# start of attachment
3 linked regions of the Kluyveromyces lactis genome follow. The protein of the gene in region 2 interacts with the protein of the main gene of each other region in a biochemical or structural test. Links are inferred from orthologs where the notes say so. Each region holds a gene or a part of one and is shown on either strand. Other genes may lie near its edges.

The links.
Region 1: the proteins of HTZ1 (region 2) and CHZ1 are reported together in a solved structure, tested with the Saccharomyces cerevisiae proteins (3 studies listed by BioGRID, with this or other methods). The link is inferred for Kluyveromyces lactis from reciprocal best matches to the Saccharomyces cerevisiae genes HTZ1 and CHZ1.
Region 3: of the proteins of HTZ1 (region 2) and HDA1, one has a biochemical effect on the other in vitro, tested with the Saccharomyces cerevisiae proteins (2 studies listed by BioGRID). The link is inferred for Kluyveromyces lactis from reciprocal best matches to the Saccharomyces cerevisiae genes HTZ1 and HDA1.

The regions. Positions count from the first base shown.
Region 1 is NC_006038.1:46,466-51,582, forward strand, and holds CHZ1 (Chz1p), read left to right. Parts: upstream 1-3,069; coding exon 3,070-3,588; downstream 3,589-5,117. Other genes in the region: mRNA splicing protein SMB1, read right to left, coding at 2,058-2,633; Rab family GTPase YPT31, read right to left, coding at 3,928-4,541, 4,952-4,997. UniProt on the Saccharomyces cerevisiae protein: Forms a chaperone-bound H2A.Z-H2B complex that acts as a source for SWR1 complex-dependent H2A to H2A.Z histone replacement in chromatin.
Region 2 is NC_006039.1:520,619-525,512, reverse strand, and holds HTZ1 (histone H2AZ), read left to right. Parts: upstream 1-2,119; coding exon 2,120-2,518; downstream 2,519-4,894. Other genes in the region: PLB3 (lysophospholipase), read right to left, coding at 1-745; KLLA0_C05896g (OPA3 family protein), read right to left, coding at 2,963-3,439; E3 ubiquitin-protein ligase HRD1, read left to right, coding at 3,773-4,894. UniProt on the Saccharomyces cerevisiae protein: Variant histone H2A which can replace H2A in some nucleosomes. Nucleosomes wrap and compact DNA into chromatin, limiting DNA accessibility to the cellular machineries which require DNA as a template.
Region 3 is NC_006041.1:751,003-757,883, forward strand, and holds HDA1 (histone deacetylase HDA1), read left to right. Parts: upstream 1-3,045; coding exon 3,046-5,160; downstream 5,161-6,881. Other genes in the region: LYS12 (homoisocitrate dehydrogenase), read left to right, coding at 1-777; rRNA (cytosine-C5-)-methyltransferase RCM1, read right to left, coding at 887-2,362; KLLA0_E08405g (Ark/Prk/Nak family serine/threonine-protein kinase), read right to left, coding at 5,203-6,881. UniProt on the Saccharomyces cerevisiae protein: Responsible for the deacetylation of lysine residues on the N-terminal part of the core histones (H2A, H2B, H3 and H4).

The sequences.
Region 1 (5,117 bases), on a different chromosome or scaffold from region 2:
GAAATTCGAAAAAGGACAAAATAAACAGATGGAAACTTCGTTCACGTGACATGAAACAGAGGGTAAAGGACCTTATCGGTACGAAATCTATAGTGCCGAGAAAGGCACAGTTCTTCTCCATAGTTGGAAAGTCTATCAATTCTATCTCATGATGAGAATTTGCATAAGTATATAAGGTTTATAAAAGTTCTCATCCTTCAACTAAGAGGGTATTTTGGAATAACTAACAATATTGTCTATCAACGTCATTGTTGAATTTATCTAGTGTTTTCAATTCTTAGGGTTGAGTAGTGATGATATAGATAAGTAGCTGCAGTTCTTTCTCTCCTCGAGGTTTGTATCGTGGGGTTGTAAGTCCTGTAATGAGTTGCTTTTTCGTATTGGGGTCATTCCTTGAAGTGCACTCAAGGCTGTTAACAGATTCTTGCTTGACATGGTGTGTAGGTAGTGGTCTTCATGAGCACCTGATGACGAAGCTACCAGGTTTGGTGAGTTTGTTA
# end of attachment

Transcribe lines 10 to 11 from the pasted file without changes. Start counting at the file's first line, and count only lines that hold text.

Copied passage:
Region 1 (5,117 bases), on a different chromosome or scaffold from region 2:
GAAATTCGAAAAAGGACAAAATAAACAGATGGAAACTTCGTTCACGTGACATGAAACAGAGGGTAAAGGACCTTATCGGTACGAAATCTATAGTGCCGAGAAAGGCACAGTTCTTCTCCATAGTTGGAAAGTCTATCAATTCTATCTCATGATGAGAATTTGCATAAGTATATAAGGTTTATAAAAGTTCTCATCCTTCAACTAAGAGGGTATTTTGGAATAACTAACAATATTGTCTATCAACGTCATTGTTGAATTTATCTAGTGTTTTCAATTCTTAGGGTTGAGTAGTGATGATATAGATAAGTAGCTGCAGTTCTTTCTCTCCTCGAGGTTTGTATCGTGGGGTTGTAAGTCCTGTAATGAGTTGCTTTTTCGTATTGGGGTCATTCCTTGAAGTGCACTCAAGGCTGTTAACAGATTCTTGCTTGACATGGTGTGTAGGTAGTGGTCTTCATGAGCACCTGATGACGAAGCTACCAGGTTTGGTGAGTTTGTTA